blog overview
Frans Riemersma, 08 Sep '16

How to Craft a Bottom-Up Marketing Strategy

Stop wondering what your team is doing and meet your marketing targets. Create self-organizing marketing teams that continuously align their own goals with your strategy.

Being a CMO has never been this easy. Apply the RACI model when crafting your strategy. Here is how.

You won’t deny that marketing is a collective effort. CMOs want their team to be motivated and to collaboratively work towards achieving goals. However, alignment between departments and teams is a challenge for many companies. So how to craft a strategy that is aligned across teams and their members?

More than once we’ve heard marketers confess they’ve never had a meeting with sales, or any marketers from another team, brand or segment. But they should. The minority of marketers that do actually meet with other teams often find themselves in lengthy but ambiguous strategy meetings.

As a CMO, you can’t go around translating (personal) ambitions into quarterly targets that don’t have the support of your team. You just can’t tell if any of it can actually be achieved in practice. Forcing a team to perform dubious tasks won’t work for long. And what about their commitment?

Collaborative goal setting is not just about having team members work on whatever little quick win is within reach that day. CMOs shouldn’t be tyrants, but they shouldn’t just leave their team to figure out their own business either.

Luckily, there is a third option that takes the best of both worlds. Tedious strategy meetings will be a thing of the past.

Use the RACI model when crafting your marketing strategy

Teams need to be able to set their own goals, but they need to do so in a structured manner. You can make this happen by using the RACI model. It is a popular method to clarify and assign the various roles involved in pursuing a goal.

For our purpose, we’ll only need the R and the A. When you assign team members to be Accountable or Responsible in a consistent manner, you can create self-organizing teams. And their goals will align with your strategy automatically.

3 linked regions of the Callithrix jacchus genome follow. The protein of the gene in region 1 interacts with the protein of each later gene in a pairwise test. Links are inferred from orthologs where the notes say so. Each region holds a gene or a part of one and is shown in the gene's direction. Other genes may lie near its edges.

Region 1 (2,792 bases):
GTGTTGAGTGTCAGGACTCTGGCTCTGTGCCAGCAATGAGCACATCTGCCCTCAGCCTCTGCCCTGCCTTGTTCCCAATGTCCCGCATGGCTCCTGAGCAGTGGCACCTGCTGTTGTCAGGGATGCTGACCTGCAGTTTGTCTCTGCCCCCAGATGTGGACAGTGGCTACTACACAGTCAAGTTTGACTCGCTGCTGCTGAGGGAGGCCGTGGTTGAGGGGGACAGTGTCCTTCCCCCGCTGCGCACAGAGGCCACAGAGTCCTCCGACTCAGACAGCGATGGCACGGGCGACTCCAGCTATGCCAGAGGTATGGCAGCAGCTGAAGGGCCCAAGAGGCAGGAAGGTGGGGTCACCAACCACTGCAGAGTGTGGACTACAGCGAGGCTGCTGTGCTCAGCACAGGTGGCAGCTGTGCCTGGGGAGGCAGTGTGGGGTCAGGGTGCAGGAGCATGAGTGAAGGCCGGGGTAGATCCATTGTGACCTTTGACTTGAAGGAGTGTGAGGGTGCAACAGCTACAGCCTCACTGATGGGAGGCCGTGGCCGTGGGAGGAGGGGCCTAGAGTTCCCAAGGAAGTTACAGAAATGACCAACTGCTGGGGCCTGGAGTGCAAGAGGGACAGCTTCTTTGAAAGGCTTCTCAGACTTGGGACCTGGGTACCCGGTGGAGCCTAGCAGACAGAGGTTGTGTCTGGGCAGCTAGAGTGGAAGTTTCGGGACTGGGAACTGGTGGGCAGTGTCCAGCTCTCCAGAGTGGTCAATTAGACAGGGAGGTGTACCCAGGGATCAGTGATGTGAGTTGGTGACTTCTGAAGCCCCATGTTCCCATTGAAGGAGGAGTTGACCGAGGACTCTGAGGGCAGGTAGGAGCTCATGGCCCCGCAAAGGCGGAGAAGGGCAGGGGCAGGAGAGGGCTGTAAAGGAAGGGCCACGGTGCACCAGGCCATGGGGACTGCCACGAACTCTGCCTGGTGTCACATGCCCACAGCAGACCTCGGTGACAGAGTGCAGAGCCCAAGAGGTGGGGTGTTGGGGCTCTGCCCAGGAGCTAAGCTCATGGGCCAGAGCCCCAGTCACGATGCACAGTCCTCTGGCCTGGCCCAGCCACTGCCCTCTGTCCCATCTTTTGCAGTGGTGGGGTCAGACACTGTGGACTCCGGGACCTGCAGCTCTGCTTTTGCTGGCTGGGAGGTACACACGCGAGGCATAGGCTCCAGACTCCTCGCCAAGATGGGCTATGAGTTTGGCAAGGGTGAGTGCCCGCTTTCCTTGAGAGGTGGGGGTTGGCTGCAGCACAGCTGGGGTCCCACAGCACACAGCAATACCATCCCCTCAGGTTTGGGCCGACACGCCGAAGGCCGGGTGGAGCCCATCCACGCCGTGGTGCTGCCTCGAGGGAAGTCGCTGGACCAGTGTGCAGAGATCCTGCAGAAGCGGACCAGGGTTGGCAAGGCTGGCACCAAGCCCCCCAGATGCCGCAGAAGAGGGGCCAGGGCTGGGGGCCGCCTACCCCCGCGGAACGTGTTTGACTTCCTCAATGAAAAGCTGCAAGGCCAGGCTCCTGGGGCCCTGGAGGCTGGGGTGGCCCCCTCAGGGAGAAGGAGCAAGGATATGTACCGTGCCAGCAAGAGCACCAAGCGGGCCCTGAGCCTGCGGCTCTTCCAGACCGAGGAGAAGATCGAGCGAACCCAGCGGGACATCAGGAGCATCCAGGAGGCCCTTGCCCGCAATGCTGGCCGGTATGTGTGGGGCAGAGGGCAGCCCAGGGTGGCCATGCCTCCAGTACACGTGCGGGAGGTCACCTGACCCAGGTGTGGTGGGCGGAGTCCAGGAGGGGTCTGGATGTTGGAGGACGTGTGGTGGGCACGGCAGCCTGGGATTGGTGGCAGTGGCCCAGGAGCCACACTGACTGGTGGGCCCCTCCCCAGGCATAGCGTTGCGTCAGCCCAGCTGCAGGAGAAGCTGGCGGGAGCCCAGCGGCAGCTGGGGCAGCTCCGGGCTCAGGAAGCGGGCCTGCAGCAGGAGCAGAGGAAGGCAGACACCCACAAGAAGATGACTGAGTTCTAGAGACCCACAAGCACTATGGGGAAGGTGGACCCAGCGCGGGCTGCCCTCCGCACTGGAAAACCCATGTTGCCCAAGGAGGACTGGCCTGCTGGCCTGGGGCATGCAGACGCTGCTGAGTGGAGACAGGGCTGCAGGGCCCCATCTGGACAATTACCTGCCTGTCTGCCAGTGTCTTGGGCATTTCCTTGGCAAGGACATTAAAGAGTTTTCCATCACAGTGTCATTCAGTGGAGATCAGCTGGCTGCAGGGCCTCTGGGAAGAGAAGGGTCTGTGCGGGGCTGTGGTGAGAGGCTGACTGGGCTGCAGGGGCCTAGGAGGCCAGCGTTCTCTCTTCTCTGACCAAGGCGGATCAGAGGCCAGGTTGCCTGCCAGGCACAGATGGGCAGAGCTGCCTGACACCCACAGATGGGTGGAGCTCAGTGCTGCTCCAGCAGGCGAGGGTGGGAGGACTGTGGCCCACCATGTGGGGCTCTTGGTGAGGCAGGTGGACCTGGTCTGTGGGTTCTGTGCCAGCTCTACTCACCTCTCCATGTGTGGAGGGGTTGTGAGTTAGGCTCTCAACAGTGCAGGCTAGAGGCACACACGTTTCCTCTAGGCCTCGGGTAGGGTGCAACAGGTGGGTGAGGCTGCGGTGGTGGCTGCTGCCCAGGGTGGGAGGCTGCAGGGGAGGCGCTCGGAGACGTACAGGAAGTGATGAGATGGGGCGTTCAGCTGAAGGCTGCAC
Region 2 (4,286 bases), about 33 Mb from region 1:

When you get it right, you can transform your marketing department and save tons of time on tedious strategy meetings. Assign some A’s, Assign some R’s, sit back and watch your marketing team organize itself as they sprint towards the horizon. Being a CMO has never been this easy.

What marketing nirvana looks like

In our experience, when the CMO starts to really work on their marketing strategy, it won’t go unnoticed anywhere the company. Not in the management board. Not in the neighboring departments. Not within the team. Everyone will know.

Why? In order to create a marketing strategy that supports the company goals, your team members will wander out into the company to gather the information required to build their strategy and make things happen. Soon, the entire company will know things are happening.

Ideally, CMOs meet with their team to discuss broad objectives once a year to discuss the big goal… and that’s it. The rest of the year, team members will set their own goals working towards achieving the big goal. You’ll see your strategy emerging in front of your eyes.

Your team will collaborate vigorously, but efficiently. Meetings will only rarely be necessary. A short email or nod of the head will generally suffice when everyone knows what they’re working towards and with whom.

Marketing is leading

When things are running smoothly and effortlessly, the CEO may eventually start to feel like the CMO is taking over company strategy. Which is a good thing.

One CMO happily confessed that one day the CEO walked into his office asking, “Are you taking over the company?”.The CMO’s people were involving everyone as they were crafting an aligned marketing strategy. And the CEO was thrilled.

The entire company benefits from a well-functioning marketing department. Marketing nirvana does exist, but it is quite a long way from how things work in the average marketing department. So… how did the CMO in question do it?

Knowing which hands to shake

Having marketers wandering into the company is certainly not a random act. It isn’t wasting anyone’s time! Collaboration requires everybody involved to agree on the goals to pursue.

A CMO once told me, “A marketing plan or goal that has not been agreed upon by the receiving ends (and sales) is no goal”.

Only when you can get your internal marketing supply chain going, perpetual disputes on which goals to pursue and ‘who’s actually involved in this’ will belong to the past. To get team members to actually shake hands and finally commit to pursuing a goal, you need to facilitate transparency.

Using the RACI model will help your team when wandering out to other departments, like Sales, Business Development and Customer Success. It immediately makes clear who is delivering the output, and who is requesting (and paying for) the output. 

The bottom up marketing strategy